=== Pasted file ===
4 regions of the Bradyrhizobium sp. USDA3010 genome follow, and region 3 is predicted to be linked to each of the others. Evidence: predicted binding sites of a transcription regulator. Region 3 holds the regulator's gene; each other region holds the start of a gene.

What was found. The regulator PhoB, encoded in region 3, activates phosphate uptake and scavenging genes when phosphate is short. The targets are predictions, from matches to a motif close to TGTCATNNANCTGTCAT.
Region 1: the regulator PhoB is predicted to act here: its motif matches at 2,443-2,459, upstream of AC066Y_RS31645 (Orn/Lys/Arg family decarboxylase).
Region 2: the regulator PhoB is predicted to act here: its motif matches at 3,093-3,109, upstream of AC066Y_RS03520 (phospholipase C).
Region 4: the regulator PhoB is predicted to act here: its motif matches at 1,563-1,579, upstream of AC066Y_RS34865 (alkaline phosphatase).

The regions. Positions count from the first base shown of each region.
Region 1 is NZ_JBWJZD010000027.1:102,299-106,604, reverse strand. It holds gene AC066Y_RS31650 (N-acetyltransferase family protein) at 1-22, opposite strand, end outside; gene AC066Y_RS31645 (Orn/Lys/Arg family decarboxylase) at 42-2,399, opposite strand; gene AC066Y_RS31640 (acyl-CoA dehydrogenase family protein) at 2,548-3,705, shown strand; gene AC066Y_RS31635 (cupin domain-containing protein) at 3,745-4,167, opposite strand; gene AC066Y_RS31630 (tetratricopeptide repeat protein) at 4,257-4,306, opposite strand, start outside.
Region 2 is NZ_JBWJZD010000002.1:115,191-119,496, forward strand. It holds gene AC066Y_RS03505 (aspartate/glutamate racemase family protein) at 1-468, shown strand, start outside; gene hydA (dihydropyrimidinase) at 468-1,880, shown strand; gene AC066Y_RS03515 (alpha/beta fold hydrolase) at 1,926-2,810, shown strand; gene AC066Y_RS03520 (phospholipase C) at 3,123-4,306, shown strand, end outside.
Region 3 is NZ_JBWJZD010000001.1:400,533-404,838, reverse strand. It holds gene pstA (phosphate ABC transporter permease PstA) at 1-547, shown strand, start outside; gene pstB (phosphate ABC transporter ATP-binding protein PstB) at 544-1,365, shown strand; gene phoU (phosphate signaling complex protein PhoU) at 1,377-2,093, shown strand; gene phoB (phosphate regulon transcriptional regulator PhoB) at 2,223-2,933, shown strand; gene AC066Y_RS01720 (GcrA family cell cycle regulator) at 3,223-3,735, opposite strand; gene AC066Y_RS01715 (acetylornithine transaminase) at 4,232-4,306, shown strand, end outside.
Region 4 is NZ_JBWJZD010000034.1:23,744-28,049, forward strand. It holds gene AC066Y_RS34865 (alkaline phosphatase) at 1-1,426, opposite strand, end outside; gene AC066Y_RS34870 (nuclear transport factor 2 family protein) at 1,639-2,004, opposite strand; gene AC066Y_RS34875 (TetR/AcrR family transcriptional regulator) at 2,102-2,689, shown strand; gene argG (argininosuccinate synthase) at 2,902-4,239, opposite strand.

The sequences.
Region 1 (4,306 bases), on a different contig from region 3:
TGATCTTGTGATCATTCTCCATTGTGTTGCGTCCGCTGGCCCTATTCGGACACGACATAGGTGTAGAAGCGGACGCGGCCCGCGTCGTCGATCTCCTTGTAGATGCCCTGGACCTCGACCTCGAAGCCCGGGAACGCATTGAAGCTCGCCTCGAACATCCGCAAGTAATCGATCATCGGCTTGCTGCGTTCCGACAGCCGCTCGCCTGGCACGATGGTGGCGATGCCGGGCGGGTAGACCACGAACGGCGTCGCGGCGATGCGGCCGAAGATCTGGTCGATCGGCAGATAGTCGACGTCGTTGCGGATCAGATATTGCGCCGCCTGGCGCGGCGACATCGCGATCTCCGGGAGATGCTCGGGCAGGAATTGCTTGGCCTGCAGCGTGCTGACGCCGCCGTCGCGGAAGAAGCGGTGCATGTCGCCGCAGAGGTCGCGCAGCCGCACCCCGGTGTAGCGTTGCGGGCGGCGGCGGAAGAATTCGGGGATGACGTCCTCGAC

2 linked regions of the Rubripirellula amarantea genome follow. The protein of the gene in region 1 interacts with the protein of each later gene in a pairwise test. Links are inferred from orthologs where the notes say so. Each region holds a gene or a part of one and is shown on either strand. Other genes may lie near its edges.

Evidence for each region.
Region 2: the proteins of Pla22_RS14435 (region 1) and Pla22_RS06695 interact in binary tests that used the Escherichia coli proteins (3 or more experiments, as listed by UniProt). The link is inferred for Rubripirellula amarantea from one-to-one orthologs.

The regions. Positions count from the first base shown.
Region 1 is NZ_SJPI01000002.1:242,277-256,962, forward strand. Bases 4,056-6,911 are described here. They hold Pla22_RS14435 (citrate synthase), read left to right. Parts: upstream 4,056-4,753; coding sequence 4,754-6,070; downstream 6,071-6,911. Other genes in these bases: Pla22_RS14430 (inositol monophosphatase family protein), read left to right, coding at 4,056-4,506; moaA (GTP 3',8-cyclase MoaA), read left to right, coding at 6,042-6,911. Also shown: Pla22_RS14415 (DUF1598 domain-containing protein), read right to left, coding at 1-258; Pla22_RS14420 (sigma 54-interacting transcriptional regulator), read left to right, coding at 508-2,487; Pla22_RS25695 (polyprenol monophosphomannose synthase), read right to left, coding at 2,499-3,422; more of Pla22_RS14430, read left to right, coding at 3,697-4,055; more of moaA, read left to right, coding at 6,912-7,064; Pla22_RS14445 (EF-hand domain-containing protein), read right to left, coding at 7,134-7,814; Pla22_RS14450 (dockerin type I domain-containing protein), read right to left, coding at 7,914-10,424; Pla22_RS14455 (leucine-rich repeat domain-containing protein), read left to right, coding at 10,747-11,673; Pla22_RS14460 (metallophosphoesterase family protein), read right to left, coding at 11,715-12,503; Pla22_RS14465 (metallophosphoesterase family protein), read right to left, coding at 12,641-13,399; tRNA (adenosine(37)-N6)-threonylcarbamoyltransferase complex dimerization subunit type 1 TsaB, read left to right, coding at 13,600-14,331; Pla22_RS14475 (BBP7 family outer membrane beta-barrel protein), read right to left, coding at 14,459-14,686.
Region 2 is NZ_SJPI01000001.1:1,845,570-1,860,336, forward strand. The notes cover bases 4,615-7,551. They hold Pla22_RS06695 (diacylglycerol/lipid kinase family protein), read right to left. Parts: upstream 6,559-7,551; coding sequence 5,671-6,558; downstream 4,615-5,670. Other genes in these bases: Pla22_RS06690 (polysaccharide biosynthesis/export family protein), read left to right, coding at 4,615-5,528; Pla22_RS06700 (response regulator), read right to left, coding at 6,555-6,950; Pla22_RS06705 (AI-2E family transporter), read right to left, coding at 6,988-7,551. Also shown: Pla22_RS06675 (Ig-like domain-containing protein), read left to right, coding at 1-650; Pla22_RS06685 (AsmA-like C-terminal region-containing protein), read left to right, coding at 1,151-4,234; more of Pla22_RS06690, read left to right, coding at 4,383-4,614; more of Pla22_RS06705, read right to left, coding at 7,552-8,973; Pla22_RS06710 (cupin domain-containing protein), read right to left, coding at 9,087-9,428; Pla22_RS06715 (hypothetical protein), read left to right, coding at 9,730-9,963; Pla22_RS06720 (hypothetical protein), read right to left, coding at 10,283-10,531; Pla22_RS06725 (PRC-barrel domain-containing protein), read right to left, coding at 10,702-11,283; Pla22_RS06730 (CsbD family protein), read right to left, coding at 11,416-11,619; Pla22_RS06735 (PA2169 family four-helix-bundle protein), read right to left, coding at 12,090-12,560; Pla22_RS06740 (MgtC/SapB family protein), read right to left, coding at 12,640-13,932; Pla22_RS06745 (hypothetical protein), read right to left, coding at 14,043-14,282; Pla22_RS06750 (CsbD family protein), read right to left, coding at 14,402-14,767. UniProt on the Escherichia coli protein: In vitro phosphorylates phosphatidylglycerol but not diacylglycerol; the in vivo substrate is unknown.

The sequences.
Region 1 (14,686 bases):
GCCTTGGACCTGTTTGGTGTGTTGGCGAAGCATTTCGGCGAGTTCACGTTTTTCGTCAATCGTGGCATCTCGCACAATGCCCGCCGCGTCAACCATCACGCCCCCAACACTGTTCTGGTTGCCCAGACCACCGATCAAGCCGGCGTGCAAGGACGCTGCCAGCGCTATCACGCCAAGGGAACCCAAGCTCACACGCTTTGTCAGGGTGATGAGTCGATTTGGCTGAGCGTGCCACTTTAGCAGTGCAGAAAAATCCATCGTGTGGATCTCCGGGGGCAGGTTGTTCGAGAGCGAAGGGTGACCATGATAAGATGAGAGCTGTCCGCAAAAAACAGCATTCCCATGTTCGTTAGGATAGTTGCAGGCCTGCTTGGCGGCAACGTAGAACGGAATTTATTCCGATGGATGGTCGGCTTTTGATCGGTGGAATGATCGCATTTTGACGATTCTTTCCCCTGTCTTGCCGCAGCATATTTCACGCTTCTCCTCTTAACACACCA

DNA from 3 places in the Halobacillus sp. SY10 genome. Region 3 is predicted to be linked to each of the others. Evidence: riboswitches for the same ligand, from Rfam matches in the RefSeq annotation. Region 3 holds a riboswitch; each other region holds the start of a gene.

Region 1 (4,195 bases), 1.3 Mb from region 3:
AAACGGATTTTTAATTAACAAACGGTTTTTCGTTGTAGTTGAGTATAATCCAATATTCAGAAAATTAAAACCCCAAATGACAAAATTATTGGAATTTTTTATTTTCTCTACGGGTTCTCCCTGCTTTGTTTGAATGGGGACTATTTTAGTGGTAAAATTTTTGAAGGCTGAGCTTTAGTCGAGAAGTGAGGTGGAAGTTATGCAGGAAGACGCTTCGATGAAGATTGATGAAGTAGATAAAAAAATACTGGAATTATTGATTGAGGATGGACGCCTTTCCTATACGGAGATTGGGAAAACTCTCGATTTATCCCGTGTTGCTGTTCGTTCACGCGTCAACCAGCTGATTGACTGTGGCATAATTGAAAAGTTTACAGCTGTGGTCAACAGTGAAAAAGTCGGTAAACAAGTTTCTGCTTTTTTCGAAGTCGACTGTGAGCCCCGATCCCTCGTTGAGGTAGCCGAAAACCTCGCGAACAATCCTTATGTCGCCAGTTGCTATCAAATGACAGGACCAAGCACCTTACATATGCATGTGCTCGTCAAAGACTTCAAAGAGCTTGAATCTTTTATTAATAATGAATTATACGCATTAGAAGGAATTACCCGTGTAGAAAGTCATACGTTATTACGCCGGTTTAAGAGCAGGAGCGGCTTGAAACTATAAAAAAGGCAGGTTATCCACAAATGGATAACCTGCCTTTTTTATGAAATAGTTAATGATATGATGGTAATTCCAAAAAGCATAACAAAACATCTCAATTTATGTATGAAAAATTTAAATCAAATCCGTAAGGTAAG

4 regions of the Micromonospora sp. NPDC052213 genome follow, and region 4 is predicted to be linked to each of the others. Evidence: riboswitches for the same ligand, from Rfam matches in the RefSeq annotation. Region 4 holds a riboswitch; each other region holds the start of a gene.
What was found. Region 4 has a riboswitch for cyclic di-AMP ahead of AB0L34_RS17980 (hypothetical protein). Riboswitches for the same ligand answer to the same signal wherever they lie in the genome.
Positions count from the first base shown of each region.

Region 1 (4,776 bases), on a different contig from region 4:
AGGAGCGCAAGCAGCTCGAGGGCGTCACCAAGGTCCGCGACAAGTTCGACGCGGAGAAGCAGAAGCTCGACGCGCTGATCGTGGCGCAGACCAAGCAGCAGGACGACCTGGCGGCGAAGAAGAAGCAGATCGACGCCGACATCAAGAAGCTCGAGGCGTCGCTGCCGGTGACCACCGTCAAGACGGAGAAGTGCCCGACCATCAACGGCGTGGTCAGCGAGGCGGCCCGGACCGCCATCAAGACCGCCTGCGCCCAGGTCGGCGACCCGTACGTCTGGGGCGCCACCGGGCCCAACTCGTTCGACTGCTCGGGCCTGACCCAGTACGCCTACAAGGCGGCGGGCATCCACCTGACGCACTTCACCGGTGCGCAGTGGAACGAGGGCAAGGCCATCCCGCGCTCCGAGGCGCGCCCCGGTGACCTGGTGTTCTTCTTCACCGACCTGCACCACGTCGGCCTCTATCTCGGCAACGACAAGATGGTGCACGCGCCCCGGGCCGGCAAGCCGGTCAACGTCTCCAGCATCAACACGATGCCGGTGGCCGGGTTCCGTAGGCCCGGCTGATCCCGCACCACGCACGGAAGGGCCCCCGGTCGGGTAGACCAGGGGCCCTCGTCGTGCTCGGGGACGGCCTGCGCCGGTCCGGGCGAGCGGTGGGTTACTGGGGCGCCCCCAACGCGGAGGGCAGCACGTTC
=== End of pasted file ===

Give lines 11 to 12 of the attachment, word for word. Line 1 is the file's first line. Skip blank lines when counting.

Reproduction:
The sequences.
Region 1 (4,306 bases), on a different contig from region 3: